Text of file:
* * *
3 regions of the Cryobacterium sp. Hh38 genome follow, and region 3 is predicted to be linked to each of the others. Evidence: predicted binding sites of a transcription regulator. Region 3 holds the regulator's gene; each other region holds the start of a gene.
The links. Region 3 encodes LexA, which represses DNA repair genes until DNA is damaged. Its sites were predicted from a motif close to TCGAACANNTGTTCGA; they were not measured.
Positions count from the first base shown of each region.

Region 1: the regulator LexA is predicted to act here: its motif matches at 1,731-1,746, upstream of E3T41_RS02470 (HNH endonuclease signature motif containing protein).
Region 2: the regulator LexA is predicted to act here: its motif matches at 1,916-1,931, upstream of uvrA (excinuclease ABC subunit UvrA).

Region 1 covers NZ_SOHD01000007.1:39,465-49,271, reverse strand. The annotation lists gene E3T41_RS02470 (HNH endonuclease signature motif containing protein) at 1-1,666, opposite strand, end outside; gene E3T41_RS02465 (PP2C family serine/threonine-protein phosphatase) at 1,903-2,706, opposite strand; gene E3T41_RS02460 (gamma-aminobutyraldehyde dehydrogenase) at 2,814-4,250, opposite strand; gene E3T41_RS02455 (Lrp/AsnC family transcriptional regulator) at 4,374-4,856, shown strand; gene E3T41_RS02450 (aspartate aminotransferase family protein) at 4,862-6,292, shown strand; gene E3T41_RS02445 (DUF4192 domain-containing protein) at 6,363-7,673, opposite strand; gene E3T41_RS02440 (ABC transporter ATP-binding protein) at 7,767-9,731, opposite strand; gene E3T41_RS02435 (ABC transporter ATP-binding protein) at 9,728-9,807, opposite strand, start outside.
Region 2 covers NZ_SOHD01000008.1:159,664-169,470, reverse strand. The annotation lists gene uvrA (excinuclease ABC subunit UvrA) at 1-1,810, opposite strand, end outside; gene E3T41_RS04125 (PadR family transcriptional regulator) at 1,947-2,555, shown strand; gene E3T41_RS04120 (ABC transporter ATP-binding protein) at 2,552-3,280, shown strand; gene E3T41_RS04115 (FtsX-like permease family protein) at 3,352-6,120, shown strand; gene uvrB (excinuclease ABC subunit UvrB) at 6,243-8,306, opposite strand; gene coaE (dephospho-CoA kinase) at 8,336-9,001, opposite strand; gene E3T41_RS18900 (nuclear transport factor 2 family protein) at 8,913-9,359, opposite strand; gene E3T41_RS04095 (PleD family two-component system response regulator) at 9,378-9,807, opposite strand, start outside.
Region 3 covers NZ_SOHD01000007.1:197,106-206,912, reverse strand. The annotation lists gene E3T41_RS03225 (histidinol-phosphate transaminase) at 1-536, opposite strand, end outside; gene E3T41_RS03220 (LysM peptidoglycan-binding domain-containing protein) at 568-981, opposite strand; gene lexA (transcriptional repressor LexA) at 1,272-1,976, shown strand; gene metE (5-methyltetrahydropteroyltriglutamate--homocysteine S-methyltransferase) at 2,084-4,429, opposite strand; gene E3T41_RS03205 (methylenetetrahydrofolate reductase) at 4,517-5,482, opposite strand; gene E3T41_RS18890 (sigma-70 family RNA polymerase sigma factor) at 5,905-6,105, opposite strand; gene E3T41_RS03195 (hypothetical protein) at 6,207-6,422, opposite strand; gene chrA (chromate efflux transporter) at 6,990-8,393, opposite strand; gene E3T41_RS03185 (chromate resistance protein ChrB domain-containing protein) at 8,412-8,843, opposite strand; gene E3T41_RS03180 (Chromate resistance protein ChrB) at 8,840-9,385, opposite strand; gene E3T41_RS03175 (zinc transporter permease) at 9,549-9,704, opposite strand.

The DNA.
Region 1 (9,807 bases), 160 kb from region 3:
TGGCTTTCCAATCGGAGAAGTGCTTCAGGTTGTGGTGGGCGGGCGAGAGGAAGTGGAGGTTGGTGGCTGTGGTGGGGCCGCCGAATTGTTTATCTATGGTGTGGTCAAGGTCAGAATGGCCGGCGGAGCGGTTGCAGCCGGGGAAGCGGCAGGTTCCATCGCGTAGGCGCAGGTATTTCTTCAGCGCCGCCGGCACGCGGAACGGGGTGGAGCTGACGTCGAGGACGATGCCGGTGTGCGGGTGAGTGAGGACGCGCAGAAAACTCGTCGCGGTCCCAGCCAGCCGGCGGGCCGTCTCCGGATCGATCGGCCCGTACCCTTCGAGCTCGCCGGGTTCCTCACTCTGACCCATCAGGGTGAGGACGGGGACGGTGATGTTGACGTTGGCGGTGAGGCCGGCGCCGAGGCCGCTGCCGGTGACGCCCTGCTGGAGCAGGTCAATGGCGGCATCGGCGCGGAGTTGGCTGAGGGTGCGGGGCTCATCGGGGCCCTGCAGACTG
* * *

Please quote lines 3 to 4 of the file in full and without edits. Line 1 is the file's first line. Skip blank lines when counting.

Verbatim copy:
Positions count from the first base shown of each region.

Region 1: the regulator LexA is predicted to act here: its motif matches at 1,731-1,746, upstream of E3T41_RS02470 (HNH endonuclease signature motif containing protein).